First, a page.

May 21, 2008—Can all developing countries grow as fast as the fastest growing economies without causing global greenhouse gases to spiral out of control?
The answer is no, unless technology and new techniques are used to “radically” reduce the amount of energy needed to produce goods, as well as cut CO2 emissions, says the Growth Report. “That is the only way developing countries can grow rapidly without subjecting the world to potentially catastrophic global warming,” it adds.
Climate models suggest coastal erosion from global warming may threaten more than 1 million people by 2050 in the Nile delta in Egypt, the Mekong delta in Vietnam, and the Ganges-Brahmaputra delta in Bangladesh, notes the report.
It adds that fast-growing developing countries like China and India that generate a lot of CO2 must take part in efforts to mitigate global warming if the world is to succeed. However, they are resisting, partly because committing to cut emissions might threaten their growth, and partly because they consider such commitments unfair as most of the CO2 in the atmosphere was generated by high income countries.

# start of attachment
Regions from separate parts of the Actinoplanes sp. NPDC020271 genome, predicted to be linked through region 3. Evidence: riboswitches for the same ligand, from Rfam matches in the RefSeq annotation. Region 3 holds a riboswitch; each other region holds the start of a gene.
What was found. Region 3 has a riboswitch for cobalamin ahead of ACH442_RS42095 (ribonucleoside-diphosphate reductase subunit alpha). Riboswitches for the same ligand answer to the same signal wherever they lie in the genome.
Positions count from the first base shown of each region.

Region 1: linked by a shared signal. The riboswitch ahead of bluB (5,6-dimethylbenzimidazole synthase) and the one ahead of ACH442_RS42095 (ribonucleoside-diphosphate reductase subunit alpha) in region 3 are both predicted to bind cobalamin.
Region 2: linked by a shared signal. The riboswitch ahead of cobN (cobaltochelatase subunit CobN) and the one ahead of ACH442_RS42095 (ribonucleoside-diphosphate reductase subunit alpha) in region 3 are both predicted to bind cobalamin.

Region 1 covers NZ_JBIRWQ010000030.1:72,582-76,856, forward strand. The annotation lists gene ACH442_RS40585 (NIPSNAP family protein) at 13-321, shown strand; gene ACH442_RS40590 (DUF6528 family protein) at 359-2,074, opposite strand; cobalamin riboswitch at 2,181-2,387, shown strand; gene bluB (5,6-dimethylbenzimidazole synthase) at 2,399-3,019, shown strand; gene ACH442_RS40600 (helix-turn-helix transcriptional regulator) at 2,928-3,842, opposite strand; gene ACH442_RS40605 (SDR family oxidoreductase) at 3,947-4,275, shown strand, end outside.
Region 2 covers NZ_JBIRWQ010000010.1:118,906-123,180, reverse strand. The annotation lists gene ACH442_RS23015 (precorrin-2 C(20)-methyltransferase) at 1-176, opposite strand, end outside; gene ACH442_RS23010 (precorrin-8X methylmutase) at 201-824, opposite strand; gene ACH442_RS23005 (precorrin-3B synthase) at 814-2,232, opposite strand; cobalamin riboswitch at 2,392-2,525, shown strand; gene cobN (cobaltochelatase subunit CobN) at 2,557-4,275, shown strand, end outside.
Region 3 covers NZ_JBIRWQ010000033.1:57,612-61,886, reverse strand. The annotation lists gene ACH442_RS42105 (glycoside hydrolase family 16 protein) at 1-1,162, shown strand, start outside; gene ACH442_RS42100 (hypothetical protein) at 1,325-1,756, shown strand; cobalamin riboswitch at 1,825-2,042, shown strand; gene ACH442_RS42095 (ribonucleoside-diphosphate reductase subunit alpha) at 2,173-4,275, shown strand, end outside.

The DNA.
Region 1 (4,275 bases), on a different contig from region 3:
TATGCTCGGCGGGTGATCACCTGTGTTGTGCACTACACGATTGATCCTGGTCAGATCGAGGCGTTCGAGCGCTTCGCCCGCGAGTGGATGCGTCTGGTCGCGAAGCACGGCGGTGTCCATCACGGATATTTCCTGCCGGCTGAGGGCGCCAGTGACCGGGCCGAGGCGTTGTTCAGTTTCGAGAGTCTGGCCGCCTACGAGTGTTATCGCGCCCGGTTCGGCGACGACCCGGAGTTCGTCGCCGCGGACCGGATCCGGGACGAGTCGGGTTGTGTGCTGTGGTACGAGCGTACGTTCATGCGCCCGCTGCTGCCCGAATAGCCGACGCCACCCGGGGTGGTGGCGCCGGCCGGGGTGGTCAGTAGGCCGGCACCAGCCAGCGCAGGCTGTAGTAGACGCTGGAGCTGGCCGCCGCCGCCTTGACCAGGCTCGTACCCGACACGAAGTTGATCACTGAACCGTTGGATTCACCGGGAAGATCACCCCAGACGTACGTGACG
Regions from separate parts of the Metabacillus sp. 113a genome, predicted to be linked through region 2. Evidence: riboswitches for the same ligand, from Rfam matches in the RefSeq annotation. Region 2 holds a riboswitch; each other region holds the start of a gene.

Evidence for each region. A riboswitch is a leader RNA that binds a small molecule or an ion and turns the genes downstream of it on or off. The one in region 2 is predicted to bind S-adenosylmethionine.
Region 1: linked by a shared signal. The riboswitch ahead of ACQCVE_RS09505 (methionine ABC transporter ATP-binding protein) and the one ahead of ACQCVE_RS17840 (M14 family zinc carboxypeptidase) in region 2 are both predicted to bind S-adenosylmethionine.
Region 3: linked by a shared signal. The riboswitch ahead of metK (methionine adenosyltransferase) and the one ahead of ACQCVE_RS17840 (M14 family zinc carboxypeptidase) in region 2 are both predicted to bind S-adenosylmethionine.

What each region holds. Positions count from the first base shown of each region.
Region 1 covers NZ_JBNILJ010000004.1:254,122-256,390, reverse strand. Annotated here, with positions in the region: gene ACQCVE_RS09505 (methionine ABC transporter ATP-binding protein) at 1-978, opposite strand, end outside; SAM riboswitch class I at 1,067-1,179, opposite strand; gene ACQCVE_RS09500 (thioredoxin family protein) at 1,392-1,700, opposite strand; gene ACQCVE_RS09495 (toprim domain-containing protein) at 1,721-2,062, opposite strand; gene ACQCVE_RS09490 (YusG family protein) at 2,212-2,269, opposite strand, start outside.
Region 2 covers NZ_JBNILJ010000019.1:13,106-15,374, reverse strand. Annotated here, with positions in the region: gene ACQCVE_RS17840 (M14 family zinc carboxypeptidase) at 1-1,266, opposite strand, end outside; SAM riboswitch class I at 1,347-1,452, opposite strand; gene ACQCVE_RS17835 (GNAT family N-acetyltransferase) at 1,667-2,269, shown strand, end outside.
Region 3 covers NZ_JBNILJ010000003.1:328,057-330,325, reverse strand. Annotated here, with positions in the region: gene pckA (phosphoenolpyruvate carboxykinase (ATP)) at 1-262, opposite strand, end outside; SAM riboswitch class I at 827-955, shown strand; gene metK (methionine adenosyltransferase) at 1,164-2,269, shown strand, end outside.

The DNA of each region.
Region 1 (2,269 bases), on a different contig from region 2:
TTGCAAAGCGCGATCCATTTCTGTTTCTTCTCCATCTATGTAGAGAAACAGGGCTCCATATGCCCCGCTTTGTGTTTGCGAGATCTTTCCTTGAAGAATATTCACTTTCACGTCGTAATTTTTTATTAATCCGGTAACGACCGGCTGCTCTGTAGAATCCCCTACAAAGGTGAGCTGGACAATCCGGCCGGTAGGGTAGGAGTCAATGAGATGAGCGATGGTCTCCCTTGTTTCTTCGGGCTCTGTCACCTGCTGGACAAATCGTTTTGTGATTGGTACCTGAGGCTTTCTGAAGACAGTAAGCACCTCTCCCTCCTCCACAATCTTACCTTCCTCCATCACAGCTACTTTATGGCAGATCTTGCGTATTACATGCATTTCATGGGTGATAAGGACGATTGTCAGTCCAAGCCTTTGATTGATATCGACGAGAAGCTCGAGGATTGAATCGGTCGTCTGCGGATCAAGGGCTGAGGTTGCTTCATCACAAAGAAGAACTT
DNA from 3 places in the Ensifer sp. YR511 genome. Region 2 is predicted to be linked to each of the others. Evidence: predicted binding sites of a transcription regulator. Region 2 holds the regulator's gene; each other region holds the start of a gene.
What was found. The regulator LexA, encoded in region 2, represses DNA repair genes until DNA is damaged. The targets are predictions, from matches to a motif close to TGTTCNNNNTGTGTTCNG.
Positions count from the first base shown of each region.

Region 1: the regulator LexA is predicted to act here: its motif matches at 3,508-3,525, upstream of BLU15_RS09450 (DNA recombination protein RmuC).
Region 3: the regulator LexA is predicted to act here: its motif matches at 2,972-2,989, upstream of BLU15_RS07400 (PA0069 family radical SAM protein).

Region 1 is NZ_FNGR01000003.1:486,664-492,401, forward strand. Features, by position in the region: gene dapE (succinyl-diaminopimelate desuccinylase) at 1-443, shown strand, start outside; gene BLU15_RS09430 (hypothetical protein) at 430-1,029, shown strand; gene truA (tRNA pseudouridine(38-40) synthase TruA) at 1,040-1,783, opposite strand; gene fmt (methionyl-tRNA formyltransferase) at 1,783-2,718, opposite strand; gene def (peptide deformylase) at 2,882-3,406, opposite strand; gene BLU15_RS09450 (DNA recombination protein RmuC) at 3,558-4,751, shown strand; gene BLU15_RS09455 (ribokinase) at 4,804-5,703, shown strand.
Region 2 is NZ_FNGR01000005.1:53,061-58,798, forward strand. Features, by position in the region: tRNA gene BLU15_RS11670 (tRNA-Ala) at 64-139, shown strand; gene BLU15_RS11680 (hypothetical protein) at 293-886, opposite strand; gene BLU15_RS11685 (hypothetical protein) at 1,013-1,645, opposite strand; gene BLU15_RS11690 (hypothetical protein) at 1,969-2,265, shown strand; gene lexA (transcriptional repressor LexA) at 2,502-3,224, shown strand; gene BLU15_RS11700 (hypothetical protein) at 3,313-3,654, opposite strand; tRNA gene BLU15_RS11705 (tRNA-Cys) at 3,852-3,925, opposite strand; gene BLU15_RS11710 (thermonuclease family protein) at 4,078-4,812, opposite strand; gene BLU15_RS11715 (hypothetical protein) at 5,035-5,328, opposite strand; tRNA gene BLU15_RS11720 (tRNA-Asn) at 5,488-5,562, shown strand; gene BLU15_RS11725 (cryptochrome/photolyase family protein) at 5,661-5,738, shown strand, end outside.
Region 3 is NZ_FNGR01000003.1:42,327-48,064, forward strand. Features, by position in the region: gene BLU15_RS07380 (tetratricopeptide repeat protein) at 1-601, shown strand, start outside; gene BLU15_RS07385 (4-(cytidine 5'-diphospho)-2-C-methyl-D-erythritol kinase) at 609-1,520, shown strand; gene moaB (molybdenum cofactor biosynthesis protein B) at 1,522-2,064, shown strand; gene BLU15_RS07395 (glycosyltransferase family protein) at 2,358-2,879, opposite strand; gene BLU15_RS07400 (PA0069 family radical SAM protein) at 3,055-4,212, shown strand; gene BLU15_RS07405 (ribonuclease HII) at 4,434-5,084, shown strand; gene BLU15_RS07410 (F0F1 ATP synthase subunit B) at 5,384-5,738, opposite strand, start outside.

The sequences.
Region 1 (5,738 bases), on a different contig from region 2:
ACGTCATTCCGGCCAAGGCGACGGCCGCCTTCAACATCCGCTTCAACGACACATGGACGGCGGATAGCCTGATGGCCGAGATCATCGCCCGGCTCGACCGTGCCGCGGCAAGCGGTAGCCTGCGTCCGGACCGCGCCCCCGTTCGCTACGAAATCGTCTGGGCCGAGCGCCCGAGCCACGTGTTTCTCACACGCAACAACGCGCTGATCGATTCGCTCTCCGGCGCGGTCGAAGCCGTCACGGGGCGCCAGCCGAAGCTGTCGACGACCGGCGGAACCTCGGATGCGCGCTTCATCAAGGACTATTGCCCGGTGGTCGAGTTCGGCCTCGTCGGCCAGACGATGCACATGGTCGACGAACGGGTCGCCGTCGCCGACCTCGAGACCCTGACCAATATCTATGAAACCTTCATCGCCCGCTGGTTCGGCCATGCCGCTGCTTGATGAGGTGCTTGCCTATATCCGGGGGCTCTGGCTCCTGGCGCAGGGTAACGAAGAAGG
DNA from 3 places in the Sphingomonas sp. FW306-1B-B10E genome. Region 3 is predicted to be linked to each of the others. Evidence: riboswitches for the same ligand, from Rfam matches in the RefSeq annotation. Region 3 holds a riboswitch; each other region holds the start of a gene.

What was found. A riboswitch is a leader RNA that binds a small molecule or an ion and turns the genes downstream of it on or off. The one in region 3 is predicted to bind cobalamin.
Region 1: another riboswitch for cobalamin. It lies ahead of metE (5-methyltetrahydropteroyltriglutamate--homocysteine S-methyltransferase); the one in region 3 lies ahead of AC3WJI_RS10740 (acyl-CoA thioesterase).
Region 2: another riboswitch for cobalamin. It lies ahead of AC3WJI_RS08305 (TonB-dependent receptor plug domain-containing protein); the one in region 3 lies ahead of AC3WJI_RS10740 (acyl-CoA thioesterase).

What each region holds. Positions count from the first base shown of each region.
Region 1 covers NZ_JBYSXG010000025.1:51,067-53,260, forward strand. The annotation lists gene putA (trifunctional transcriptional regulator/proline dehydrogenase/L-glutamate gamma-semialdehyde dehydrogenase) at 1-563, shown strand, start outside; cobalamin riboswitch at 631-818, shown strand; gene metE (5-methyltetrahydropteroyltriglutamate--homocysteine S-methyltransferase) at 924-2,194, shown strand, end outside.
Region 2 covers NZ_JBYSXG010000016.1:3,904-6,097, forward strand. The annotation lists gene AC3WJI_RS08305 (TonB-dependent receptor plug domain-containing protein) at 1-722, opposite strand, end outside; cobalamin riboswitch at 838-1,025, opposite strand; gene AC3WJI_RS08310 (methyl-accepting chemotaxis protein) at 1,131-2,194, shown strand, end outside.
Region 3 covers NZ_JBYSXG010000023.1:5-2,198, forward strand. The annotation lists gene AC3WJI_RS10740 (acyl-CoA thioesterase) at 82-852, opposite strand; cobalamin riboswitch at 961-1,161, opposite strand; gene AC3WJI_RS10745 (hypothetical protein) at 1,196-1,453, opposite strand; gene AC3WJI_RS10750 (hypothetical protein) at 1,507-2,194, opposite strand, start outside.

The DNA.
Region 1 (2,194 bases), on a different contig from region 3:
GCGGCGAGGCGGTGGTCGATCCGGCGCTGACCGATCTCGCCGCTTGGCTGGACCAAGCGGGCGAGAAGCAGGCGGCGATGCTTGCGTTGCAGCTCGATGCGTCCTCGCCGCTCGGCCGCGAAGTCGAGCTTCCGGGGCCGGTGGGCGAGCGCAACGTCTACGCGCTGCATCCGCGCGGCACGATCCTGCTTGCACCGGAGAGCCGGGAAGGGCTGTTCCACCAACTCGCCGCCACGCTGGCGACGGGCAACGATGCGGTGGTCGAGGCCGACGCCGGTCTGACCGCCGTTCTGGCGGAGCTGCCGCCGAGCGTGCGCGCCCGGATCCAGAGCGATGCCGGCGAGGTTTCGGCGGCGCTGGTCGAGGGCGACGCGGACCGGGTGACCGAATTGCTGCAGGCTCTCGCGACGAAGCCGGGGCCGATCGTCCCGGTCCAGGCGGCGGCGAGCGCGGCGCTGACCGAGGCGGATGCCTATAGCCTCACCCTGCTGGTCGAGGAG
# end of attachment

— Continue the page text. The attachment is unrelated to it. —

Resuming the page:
The report says that uncertainties about the impact of climate change and the cost of cutting carbon will be resolved over time. The world, therefore, should not lock itself into precise, quantitative commitments for the far-flung future. “It should anticipate that information will improve—and leave some options open.”
“In particular, for developing countries that are on a fast growth trajectory, we need to be very sensitive on the way in which targets are set for them and on the way in which technology and financial systems are applied to countries,” says Lord John Browne, former CEO of British Petroleum.
Global Carbon Tax or ‘Cap and Trade’ Urged
Nations should instead consider a global carbon tax or a “cap and trade” system that would allow countries to emit a given amount of CO2 or sell permits to other countries. Enough greenhouse gas permits should be awarded to developing countries to allow them to grow, says the report.
A carbon tax or cap and trade system will take years to design, negotiate and implement, it adds. In the meantime, advanced nations should cut emissions aggressively and pay more generous subsidies to energy efficiency and carbon reduction technologies.